Whether it is Thanksgiving or Christmas the star of the dinner table is a turkey. But not just any turkey, a fried turkey. Because frying makes everything better right? Right. However, frying a turkey can be intimidating for many people (you know, the whole I can burn my house thing). I am here to tell you that it is a lot easier than you think. It takes way less time, and you get the benefits of a nice crispy skin.
Here are the things you are going to need: a frying pot, poultry stand and hook, frying pot, a propane tank, and about 5 gallons of oil. My family uses peanut oil since none of us have allergies. It just adds a little extra flavor.
The first thing you need to do is heat the oil to about 350 degrees. While the oil is heating up, which takes about 30 minutes, prepare your turkey. You can choose to brine the turkey overnight be we skip that step. If you do choose to brine your turkey, make sure it is completely dry before placing it into the oil.
Tie the turkey legs together with twine. This year we decided to remove the wings and cook them separately. The wings are my favorite part, and every year they cook way faster than the rest of the bird resulting in inedible wings. The wings turned out perfect, and we all took turns snacking on them while waiting for the rest of the bird to cook.
Place the turkey on the stand, and then use the hook to slowly submerge the turkey in the oil. You must turn the burner off during this step to prevent any oil from splashing on the flame. Once the turkey is fully submerged, turn the burner back on.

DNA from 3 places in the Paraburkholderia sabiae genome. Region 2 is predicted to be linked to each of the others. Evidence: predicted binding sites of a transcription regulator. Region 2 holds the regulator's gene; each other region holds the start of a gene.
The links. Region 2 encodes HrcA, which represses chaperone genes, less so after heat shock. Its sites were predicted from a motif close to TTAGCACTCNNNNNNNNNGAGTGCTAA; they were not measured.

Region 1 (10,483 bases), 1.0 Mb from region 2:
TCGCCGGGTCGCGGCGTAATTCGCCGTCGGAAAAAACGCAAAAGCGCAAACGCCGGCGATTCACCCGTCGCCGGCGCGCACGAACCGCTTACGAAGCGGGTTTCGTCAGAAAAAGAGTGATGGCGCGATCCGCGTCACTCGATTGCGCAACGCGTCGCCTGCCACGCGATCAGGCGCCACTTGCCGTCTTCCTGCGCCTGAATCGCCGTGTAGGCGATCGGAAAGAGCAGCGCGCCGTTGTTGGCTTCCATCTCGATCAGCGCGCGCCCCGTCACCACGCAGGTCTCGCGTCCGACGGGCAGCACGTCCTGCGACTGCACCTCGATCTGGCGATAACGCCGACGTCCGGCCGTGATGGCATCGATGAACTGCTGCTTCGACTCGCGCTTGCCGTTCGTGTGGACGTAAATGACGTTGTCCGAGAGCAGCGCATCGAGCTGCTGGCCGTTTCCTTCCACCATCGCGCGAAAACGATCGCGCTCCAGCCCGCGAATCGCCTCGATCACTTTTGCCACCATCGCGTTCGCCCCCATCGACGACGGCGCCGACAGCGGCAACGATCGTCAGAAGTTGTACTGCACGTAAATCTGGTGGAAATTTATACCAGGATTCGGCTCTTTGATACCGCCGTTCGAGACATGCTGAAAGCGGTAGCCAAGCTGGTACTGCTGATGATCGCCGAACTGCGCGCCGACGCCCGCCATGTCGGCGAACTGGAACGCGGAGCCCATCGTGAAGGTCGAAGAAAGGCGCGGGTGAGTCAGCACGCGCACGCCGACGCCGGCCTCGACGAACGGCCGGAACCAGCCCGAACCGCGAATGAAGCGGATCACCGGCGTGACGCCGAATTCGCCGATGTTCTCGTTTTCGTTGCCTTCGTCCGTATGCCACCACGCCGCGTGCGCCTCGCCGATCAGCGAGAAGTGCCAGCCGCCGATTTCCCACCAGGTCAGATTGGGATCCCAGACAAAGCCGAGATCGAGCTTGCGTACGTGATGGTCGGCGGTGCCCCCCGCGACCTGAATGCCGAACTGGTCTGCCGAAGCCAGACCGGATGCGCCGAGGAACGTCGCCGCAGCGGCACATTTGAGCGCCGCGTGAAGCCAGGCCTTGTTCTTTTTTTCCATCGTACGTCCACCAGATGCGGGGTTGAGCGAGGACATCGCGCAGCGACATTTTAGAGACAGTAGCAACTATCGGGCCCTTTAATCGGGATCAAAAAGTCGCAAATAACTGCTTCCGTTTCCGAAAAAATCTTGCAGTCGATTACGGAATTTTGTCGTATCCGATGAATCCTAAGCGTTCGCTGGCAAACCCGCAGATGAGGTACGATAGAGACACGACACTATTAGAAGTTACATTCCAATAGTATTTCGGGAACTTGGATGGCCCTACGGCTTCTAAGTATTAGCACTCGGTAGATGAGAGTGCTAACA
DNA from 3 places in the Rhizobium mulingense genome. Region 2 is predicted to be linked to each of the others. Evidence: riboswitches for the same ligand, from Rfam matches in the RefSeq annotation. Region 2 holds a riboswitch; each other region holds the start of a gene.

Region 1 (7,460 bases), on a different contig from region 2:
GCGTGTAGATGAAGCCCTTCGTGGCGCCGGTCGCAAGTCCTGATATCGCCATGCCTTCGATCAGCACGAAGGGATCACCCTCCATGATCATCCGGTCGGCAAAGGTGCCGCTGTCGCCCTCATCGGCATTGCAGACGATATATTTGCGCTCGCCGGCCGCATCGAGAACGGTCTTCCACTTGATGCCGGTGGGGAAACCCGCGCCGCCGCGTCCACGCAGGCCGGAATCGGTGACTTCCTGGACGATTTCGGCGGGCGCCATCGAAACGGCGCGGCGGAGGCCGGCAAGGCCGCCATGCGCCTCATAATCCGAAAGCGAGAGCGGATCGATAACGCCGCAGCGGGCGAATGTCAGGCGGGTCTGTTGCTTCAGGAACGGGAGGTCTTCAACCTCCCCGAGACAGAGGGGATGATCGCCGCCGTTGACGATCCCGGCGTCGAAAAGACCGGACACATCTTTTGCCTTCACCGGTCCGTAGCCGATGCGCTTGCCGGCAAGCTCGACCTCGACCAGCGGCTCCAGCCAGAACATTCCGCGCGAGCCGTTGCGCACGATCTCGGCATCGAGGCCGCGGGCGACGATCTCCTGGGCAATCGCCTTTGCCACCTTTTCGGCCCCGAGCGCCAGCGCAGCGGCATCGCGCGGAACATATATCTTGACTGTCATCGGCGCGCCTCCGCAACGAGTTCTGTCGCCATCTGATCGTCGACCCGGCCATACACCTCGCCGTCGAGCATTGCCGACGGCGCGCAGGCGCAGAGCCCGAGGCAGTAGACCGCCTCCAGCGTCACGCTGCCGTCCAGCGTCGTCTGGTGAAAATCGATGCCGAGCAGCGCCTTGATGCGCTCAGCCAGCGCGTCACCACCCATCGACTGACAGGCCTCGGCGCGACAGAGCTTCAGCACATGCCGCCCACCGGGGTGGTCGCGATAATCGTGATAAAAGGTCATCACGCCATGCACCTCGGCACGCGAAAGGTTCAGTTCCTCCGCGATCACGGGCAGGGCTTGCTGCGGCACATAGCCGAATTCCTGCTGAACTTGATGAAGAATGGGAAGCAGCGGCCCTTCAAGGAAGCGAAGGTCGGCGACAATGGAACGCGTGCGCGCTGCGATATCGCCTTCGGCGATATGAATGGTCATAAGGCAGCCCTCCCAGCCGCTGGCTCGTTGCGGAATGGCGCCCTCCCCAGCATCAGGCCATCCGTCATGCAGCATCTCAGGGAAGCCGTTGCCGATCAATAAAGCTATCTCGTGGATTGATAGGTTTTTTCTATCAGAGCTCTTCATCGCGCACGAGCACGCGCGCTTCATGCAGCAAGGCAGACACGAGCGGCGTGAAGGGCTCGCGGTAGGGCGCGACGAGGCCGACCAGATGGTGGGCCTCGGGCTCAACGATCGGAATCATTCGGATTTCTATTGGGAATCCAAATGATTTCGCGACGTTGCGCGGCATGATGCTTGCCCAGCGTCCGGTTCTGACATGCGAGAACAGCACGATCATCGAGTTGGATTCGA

You are going to cook your turkey for three minutes per pound, ie. 12 lb = 36 minutes, and so on. Cook the turkey until it is 155 degrees. Place the thermometer in the leg away from the bone for the most accurate reading. The heat will carry over as it rests, bringing the bird to 165 degrees.
Raise the turkey slowly out of the oil, and place on an aluminum pan. Try and stop yourself from peeling off all of the amazing crispy skin. It is glorious.
Carve your turkey, and enjoy the incredibly juicy and crispy bird.
Once the oil has cooled you can funnel the oil back into it's containers and store it in a cool place like your garage for up to three months.
Will you be frying your turkey for the holidays?